History will be made on Sunday when the Seattle Seahawks and Tampa Bay Buccaneers tangle at Allianz Arena in Munich.
For the National Football League, it’ll mark its first regular season game played on German soil.
And for German fans, it’ll be a chance to ask, “What took you so long?”
While tackle football’s most prestigious league has made England its primary international stop for several years, a strong German fan base has been there for decades. All you have to do is look back at NFL Europe, which began as the World League of American Football but spent its final season as NFL Europa – with five of its six franchises located in Germany.
“It’s ubiquitous in Germany,” Brett Gosper, NFL Head of United Kingdom and Europe, told the Daily Mail in September. “When I visit, I always get the feeling you talk to the taxi drivers about NFL – but here (London) not quite. As a sport maybe it scratches an itch that other sports don’t in that market. Rugby is not a big game in that market – there is not another contact sport. There’s a lot of professional sports kicking around in England, from cricket, to rugby, to football, and so on. And NFL still finds its way in that competitive landscape.
“But in Germany, there just seems to be a wider possibility to come in and occupy a space that maybe is not occupied by someone else.”
Alexander Steinforth of NFL Germany was interviewed by the Ran sports website in July and said there had been more than three million ticket requests for the game set for the 75,024-seat venue. He knew tickets would be in high demand, he just couldn’t imagine how high.
“Based on the roughly 600,000 registrations for this pre-sale in the past few weeks, we could already guess a bit in advance,” he said. “At the peak, however, there were around 800,000 people in the virtual queue at the same time. Ticketmaster informed us afterwards that they could have sold around three million tickets. There would be such a demand worldwide – whether at sporting events or concerts – otherwise only at the Super Bowl.
“Thus, this advance sale for the NFL Germany game has once again exceeded all expectations.”
So, where did this passion for the gridiron game begin?
The WLAF, which hit the field in the spring of 1991, featured three European teams – the Barcelona Dragons, Frankfurt Galaxy and London Monarchs. Eight of the nine other franchises were located in the United States with one in Canada.
The Monarchs drew 40,483 fans per game during the inaugural season, followed by Frankfurt (29,856) and Barcelona (29,002). By year two London’s attendance slipped to 21,909 per home outing while Frankfurt’s grew to 36,293. Barcelona played before 30,756 during home dates.
However, poor TV ratings, subpar attendance in North American markets and mounting financial losses convinced the NFL to suspend the World League after the 1992 campaign and examine what options were left for a developmental circuit.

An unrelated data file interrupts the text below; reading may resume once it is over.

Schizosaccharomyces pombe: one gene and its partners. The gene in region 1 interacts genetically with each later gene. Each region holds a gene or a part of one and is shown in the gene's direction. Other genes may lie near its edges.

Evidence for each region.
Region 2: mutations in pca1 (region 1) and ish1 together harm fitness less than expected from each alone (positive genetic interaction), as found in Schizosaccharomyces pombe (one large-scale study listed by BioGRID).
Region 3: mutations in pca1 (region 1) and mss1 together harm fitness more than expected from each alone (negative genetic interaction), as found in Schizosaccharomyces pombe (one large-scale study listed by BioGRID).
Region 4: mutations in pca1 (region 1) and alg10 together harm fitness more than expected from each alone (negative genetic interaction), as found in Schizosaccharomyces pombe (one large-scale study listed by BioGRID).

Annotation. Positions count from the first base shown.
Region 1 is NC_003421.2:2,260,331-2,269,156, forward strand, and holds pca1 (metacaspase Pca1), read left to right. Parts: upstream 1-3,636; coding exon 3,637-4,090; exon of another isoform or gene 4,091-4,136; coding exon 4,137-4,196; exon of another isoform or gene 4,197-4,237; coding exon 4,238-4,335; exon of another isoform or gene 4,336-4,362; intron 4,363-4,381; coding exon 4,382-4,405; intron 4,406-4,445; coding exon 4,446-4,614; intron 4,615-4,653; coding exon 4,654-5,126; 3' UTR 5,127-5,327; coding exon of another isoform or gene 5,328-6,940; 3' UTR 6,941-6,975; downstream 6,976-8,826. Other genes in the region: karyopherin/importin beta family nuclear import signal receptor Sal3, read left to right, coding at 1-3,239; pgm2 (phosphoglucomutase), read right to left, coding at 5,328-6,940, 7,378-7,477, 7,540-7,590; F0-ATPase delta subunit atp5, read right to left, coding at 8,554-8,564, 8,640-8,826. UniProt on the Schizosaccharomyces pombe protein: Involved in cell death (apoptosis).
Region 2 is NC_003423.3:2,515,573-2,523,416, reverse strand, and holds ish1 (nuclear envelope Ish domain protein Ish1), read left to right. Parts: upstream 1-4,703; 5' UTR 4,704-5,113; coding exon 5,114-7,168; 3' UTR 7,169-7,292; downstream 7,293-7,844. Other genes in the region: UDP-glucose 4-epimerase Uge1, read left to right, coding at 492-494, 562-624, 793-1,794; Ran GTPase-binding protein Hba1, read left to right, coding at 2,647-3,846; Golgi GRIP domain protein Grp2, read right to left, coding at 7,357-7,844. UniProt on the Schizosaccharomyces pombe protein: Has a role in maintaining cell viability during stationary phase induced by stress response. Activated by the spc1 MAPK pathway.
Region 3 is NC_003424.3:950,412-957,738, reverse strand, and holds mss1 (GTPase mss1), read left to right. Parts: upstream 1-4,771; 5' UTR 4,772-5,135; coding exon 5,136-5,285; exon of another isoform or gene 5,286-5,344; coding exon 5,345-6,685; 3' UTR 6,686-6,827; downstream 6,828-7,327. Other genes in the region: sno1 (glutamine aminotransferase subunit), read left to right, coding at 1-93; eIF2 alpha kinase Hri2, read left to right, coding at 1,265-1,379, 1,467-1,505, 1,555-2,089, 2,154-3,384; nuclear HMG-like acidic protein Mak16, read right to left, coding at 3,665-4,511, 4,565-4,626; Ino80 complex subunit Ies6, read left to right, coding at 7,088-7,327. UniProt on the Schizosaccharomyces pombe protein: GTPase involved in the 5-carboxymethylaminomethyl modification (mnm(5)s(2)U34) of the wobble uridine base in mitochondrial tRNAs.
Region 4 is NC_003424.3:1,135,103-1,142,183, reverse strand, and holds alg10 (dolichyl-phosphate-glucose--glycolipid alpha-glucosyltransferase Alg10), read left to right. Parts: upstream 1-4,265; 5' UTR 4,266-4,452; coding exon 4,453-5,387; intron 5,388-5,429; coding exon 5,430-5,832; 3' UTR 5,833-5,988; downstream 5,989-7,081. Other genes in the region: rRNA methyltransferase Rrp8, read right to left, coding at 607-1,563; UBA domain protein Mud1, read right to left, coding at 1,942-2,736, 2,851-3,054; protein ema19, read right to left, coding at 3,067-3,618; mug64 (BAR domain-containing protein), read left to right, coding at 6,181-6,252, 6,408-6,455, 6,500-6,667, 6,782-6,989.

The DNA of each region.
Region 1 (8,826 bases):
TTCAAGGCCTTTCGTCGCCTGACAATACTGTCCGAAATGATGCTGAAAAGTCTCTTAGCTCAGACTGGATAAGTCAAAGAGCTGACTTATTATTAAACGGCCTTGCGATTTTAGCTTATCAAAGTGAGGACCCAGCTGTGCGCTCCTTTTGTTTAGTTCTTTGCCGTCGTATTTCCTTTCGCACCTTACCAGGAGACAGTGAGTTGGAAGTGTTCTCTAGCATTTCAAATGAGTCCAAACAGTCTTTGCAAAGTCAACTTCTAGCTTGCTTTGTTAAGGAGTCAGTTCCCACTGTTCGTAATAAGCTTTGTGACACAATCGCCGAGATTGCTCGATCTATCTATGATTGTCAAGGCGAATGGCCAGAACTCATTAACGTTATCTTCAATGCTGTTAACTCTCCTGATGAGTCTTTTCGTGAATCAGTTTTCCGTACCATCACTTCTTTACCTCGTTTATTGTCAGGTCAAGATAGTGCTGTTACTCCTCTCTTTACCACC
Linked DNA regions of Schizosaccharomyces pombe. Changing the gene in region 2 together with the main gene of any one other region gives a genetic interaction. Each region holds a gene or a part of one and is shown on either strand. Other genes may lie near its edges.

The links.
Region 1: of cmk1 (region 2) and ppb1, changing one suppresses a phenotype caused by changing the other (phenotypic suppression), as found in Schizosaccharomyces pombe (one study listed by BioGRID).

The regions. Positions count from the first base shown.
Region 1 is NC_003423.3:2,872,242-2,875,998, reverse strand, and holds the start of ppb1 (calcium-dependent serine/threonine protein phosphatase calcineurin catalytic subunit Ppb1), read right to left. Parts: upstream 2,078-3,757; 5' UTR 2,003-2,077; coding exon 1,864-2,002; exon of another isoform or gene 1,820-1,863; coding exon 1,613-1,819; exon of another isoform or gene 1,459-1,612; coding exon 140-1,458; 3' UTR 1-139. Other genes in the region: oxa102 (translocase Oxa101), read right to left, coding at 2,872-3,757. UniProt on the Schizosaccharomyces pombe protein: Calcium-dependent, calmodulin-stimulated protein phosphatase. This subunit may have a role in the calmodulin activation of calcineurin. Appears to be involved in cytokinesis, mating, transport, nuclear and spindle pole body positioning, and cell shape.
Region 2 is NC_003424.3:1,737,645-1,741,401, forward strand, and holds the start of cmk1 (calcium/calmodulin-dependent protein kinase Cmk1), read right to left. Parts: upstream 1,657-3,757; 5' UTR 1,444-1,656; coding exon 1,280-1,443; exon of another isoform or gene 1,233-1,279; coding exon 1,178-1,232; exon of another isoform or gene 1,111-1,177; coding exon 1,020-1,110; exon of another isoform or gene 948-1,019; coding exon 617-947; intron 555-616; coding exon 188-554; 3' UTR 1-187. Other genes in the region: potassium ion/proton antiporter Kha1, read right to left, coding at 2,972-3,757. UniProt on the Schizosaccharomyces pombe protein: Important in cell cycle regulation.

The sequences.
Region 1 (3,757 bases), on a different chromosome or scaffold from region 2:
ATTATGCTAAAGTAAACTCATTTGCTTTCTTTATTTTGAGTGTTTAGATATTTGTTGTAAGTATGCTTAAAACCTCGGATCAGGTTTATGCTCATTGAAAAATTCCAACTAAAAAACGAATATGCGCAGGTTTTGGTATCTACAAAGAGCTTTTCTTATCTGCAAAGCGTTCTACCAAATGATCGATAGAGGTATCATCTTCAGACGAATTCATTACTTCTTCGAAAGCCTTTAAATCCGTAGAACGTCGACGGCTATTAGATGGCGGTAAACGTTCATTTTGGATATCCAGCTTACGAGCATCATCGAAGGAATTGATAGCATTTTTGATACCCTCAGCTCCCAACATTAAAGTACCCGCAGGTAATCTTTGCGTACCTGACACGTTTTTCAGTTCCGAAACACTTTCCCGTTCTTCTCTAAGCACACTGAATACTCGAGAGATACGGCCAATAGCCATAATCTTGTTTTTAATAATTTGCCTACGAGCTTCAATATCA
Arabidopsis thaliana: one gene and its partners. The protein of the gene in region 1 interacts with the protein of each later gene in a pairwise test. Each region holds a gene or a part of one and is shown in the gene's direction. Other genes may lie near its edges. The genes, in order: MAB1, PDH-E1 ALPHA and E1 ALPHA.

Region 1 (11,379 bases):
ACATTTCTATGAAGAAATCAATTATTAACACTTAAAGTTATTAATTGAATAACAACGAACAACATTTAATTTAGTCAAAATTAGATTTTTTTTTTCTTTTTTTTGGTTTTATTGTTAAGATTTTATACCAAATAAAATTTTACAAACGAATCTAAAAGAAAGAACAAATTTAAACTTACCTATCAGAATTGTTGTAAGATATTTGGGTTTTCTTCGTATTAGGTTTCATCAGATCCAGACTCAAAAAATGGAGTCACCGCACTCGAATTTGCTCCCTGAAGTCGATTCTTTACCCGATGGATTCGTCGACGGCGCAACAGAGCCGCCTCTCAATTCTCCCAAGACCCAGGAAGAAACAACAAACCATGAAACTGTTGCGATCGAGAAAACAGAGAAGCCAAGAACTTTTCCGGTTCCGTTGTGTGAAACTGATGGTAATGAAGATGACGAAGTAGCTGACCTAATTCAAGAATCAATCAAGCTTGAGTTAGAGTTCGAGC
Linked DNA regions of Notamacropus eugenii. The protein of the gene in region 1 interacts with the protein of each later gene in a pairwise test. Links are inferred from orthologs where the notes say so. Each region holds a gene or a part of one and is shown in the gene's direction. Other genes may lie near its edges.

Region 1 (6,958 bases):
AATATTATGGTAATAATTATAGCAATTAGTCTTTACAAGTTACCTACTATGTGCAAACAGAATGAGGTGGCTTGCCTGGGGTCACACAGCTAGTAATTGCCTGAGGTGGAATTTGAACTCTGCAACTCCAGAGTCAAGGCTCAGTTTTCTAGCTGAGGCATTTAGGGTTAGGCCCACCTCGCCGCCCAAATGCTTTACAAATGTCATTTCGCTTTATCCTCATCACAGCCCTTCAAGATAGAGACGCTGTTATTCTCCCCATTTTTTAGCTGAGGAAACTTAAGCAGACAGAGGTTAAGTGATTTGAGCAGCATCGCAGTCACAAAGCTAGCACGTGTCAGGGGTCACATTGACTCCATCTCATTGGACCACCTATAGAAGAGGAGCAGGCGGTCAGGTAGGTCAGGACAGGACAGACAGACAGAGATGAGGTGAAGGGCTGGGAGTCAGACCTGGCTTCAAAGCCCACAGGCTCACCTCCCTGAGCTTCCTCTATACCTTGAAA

The option was to go across the pond, and the WLAF returned in 1995 with an all-European lineup. Frankfurt, Barcelona and London resumed operations, and were joined by the Amsterdam Admirals, Rhein Fire and Scottish Claymores.
By 1998 the NFL’s spring gridiron experiment had changed its name to NFL Europe, and the London Monarchs were renamed the England Monarchs (playing in Birmingham and Bristol as well as London).
Yet while the novelty of minor league American football began to fade in England, Spain and Scotland, German clubs continued to have plenty of support.
The England team folded in 1998, Barcelona called it quits in 2003, and Scotland’s last year in NFL Europe was in 2004.
The lineup in 2005 featured Amsterdam, Berlin, Cologne, Frankfurt, Hamburg and Rhein, meaning NFL Europe was – for all practical purposes – NFL Germany Plus One.
Rebranded as NFL Europa for its final season in 2007, the six teams averaged 20,24 fans per game – the highest per game attendance since the league was rebooted in 1995.
The farewell year saw Frankfurt draw 33,043 each game, followed by Rhein (24,473), Hamburg (20,874), Berlin (15,710), Cologne (14,352) and Amsterdam (11,668).
Despite the strong support from German fans, the NFL was losing $30 million per year on the league and decided to dramatically alter its European presence and fold NFL Europa on June 29, 2007.
“A foundation of American football fans in key European markets has been created and the time is right to shift our strategy,” NFL Commissioner Roger Goodell said. “The next phase of our international growth is to focus on initiatives with global impact, including taking advantage of developing technologies that make the NFL more accessible on a global scale and ensuring the success of our new international series of regular-season games.”
The Galaxy was the only franchise in WLAF/NFL Europe/NFL Europa to compete in all 15 seasons and had the most titles with four.
“NFL Europa has created thousands of passionate fans who have supported that league and our sport for many years,” Mark Waller, senior vice president of NFL International, said. “And we look forward to building on this foundation as we begin this new phase of our international development.” And part of that new phase means that 15 years after NFL Europa showcased Germany, the NFL is finally showcasing a regular season clash there.